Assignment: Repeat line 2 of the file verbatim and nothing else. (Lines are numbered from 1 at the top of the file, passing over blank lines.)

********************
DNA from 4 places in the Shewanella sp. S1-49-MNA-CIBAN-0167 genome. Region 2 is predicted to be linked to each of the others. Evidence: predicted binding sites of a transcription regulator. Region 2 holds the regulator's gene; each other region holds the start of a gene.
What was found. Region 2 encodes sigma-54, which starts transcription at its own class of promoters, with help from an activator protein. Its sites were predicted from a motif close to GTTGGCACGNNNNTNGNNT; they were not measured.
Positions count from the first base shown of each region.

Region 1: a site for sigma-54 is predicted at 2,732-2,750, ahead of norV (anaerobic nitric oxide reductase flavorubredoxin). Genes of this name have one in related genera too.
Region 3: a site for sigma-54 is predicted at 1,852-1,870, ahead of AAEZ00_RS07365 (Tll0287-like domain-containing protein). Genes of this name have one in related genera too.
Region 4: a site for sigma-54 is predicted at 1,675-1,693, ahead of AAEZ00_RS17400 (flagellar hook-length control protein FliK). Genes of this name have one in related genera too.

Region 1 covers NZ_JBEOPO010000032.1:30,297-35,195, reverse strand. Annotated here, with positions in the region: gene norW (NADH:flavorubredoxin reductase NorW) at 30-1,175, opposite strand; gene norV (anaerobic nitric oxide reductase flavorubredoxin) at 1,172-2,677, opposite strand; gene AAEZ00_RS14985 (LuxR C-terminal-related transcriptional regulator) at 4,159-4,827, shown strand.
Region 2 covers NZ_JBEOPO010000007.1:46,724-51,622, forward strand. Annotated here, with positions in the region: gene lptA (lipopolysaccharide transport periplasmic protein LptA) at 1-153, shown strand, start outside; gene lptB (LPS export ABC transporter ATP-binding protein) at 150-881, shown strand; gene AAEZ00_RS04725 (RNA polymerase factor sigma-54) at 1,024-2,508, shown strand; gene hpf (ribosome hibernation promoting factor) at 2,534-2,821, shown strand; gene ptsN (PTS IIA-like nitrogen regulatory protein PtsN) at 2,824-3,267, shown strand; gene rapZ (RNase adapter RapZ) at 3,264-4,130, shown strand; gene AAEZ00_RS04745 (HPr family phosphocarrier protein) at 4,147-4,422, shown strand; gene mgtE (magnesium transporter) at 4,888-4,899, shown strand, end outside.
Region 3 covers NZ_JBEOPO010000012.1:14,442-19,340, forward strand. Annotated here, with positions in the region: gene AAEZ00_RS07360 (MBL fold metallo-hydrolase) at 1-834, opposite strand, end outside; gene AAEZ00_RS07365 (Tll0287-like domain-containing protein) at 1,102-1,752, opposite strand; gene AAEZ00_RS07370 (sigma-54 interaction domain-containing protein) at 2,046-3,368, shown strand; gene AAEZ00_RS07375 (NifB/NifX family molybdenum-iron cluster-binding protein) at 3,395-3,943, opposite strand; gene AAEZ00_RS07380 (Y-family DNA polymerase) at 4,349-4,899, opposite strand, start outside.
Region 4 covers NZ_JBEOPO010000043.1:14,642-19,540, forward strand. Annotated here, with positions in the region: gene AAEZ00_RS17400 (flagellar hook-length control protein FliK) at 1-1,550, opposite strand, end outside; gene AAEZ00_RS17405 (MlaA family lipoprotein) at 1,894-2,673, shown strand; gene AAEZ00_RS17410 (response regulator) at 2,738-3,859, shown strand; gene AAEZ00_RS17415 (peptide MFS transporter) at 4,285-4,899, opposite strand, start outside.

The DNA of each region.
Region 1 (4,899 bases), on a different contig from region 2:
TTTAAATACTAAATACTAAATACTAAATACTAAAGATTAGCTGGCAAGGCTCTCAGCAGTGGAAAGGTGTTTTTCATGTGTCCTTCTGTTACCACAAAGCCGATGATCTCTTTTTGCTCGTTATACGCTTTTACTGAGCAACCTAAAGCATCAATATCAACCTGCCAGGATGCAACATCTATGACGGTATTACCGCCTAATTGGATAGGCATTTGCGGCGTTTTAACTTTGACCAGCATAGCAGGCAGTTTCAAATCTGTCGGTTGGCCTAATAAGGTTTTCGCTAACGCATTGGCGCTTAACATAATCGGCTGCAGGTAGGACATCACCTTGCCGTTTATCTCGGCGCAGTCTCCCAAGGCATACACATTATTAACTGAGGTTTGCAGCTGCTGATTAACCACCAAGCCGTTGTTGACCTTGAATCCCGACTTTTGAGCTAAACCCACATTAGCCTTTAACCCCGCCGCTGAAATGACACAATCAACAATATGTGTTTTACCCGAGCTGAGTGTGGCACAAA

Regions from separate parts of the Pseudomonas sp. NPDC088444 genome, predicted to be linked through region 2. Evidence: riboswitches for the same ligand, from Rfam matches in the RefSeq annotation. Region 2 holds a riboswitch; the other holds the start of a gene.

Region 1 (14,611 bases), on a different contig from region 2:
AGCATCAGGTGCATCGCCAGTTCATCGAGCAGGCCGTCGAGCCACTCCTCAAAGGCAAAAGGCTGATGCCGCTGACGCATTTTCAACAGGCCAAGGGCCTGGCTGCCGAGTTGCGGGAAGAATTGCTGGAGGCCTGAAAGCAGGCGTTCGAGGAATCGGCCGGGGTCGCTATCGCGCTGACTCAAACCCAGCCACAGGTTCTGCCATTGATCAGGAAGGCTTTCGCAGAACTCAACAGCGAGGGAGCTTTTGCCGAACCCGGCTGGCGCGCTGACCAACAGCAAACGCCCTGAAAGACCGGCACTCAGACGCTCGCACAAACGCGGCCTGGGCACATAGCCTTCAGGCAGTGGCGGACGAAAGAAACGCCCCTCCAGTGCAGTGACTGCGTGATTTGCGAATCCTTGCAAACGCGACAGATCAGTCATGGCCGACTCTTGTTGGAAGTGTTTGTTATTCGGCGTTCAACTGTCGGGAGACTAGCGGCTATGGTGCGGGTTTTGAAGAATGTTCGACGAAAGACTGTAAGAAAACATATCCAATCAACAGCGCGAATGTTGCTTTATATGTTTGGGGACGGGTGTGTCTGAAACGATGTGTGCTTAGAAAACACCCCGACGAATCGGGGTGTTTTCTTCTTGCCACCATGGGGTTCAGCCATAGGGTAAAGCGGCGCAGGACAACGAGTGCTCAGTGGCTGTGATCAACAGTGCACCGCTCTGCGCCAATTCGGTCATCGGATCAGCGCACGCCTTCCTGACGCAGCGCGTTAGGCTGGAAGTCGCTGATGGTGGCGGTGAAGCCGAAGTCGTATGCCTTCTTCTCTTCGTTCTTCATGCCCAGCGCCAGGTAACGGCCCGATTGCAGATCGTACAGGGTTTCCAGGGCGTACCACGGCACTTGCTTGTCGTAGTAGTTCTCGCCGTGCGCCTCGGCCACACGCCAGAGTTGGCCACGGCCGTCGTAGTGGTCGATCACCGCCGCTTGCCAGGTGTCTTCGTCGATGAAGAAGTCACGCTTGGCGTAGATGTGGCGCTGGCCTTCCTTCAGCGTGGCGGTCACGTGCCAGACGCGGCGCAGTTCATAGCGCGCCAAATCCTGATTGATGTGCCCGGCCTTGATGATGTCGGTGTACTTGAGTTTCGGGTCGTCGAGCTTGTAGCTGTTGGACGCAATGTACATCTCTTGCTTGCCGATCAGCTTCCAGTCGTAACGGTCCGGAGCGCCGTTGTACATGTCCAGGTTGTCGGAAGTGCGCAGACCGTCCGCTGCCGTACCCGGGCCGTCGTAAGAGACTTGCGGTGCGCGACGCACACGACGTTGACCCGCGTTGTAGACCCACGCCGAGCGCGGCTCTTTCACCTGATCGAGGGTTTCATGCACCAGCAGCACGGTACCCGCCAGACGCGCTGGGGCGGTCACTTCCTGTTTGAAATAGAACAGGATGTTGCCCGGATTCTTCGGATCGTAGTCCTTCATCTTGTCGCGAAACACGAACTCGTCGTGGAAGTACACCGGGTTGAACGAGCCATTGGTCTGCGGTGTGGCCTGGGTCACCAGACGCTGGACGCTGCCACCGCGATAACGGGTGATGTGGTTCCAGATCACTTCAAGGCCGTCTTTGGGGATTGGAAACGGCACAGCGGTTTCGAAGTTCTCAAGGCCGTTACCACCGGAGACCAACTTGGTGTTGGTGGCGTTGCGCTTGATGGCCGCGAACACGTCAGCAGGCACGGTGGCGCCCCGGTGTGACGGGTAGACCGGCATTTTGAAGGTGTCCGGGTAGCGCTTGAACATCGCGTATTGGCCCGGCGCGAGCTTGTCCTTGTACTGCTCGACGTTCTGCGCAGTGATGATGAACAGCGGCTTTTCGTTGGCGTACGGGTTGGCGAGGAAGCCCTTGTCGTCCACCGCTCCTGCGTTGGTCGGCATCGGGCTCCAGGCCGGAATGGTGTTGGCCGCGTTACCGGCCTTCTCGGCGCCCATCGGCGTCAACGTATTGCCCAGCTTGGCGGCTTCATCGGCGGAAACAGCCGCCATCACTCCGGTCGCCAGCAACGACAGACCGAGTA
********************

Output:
What was found. Region 2 encodes sigma-54, which starts transcription at its own class of promoters, with help from an activator protein. Its sites were predicted from a motif close to GTTGGCACGNNNNTNGNNT; they were not measured.